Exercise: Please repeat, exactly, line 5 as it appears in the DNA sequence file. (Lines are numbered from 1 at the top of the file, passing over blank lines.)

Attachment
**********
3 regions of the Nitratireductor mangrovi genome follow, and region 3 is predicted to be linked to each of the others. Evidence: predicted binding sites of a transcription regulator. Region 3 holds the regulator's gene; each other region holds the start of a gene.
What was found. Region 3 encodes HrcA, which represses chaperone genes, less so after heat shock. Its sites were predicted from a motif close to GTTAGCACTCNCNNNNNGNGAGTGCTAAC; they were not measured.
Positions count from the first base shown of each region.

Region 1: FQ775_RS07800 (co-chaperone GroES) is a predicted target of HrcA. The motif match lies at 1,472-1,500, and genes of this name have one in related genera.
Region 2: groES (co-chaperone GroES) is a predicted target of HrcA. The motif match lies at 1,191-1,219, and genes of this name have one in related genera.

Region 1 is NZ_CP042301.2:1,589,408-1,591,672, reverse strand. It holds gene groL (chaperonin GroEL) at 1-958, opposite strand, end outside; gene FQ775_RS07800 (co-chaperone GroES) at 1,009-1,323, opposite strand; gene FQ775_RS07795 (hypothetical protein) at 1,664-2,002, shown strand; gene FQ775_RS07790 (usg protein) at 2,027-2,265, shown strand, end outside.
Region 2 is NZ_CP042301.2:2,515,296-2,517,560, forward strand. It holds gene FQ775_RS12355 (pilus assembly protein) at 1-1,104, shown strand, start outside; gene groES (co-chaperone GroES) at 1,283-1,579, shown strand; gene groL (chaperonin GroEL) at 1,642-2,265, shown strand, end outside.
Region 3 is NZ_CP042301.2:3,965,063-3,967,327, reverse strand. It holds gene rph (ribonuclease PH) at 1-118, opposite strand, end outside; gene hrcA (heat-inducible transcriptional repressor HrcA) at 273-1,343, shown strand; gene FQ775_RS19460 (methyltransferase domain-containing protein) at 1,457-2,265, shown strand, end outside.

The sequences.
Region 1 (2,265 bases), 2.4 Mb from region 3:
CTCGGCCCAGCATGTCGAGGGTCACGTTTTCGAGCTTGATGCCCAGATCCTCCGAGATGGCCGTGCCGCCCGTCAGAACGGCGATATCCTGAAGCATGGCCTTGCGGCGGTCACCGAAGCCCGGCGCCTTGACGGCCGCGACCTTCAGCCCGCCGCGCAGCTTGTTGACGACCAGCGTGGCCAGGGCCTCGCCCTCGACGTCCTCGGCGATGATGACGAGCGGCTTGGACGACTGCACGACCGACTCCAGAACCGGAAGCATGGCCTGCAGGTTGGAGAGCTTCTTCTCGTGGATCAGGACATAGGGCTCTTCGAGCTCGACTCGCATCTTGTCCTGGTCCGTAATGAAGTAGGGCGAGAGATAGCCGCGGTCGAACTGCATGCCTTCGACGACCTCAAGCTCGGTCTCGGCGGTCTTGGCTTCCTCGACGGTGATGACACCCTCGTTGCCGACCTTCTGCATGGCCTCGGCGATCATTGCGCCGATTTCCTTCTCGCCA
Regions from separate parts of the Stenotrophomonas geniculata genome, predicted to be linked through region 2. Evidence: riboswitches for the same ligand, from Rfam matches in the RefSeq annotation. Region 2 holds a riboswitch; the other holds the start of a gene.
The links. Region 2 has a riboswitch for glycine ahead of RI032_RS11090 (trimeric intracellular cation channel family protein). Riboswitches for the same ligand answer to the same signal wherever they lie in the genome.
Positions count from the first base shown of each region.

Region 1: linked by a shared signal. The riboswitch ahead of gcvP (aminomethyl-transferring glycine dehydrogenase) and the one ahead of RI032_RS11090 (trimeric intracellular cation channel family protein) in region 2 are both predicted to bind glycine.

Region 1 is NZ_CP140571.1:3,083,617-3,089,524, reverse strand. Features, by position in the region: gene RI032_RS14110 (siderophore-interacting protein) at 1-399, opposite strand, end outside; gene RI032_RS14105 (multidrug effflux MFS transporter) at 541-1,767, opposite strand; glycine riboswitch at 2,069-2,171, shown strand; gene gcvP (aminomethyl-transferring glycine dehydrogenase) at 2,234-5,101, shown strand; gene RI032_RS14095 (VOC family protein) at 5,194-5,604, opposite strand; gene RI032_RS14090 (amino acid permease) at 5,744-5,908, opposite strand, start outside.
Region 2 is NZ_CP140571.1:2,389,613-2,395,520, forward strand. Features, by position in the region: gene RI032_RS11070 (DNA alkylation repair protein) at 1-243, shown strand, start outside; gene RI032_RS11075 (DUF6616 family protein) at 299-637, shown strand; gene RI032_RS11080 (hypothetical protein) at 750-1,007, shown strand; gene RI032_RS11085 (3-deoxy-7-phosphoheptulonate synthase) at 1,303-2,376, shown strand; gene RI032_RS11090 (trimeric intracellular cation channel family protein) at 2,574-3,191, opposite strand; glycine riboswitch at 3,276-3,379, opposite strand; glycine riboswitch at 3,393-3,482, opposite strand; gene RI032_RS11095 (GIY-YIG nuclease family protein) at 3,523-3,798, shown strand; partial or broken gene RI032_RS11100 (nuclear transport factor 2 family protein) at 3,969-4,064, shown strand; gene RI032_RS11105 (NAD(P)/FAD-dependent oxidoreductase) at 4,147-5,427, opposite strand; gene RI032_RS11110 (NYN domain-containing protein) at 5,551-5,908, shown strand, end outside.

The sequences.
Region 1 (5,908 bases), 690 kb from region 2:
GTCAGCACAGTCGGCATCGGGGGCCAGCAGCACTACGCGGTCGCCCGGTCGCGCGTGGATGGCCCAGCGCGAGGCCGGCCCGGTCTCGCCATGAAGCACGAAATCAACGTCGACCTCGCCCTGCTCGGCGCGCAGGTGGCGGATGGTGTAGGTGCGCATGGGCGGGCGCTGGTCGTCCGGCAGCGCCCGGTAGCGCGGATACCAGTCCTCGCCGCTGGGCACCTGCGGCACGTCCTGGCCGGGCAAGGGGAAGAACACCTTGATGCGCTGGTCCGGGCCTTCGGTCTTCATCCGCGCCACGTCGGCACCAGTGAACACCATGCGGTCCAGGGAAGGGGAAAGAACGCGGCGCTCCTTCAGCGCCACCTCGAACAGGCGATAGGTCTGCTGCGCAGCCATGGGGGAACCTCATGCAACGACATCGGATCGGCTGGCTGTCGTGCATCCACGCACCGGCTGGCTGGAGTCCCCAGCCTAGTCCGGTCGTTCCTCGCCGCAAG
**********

Region 2: groES (co-chaperone GroES) is a predicted target of HrcA. The motif match lies at 1,191-1,219, and genes of this name have one in related genera.